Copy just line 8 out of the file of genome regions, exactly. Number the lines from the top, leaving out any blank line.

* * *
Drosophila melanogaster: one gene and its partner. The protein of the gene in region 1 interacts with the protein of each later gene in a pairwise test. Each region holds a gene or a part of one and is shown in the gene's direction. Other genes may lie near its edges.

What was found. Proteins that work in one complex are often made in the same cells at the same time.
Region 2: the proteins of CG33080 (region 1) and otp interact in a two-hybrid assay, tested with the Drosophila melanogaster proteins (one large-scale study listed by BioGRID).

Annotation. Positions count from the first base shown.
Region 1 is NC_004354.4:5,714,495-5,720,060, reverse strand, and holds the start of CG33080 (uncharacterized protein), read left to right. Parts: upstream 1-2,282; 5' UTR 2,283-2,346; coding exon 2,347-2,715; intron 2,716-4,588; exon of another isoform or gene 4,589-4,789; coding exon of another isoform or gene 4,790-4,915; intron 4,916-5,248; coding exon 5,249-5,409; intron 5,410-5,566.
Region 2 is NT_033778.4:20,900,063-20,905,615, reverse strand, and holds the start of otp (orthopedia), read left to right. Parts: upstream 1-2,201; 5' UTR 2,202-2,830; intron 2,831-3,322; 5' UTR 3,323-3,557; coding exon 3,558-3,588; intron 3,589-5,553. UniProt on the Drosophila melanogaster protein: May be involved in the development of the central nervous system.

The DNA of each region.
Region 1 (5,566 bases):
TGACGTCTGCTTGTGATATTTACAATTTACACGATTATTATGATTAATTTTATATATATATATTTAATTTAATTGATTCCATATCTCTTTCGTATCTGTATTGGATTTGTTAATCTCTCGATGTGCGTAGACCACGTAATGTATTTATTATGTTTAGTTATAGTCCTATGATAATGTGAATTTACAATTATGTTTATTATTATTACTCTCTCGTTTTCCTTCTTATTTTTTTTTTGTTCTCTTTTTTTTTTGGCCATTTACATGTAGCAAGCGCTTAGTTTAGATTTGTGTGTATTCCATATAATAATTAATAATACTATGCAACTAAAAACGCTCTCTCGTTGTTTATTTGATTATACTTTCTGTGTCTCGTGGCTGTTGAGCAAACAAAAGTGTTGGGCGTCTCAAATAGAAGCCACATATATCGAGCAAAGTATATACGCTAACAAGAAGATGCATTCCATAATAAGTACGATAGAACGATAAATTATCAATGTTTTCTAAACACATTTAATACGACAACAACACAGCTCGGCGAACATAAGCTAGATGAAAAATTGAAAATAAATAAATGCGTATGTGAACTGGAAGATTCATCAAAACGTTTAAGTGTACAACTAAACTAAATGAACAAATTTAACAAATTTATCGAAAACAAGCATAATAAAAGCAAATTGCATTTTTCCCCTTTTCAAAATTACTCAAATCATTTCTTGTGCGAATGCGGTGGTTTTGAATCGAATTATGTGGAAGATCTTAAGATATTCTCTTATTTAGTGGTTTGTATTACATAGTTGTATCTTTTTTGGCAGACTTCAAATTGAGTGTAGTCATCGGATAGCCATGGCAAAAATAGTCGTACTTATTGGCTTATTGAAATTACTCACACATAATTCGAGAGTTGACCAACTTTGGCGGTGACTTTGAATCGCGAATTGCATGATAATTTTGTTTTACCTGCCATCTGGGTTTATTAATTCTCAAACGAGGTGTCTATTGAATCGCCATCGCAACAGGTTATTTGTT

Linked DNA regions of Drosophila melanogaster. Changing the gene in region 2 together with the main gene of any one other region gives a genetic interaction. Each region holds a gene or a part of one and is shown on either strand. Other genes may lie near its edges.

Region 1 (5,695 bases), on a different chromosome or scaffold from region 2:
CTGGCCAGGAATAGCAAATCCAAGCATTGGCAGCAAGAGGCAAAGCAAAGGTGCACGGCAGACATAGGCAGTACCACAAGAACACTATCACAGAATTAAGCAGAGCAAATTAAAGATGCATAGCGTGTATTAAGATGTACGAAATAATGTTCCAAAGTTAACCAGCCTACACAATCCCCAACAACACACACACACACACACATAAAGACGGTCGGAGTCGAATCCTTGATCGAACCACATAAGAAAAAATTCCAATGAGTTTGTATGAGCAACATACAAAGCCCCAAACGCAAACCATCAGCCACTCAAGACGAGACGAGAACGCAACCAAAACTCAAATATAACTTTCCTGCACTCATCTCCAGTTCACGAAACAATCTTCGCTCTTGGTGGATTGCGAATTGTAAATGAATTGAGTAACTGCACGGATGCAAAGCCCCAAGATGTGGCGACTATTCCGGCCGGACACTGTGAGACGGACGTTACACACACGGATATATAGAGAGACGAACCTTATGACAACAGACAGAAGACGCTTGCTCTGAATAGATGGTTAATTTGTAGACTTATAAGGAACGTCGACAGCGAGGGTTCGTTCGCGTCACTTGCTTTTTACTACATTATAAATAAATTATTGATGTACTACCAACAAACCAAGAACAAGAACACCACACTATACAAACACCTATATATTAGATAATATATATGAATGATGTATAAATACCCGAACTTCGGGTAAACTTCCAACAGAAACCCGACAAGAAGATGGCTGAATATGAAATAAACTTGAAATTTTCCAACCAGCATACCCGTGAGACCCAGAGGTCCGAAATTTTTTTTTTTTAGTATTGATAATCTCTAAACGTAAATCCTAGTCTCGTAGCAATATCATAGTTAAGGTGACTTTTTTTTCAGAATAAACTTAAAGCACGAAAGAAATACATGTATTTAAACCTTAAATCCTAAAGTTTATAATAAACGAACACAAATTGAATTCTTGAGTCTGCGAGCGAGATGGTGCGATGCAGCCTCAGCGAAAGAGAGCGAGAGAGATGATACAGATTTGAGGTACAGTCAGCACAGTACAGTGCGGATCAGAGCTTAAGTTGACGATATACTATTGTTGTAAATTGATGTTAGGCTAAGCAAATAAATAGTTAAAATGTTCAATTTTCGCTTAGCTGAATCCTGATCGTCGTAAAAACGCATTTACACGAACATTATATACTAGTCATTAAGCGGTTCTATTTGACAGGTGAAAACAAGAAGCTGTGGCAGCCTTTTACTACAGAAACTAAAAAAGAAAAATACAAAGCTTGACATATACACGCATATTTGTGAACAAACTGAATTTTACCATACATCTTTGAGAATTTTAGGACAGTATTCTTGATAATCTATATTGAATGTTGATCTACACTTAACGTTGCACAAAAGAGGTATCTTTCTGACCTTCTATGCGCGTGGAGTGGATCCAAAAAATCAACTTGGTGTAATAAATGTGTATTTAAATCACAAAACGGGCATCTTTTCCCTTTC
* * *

Region 1 (5,566 bases):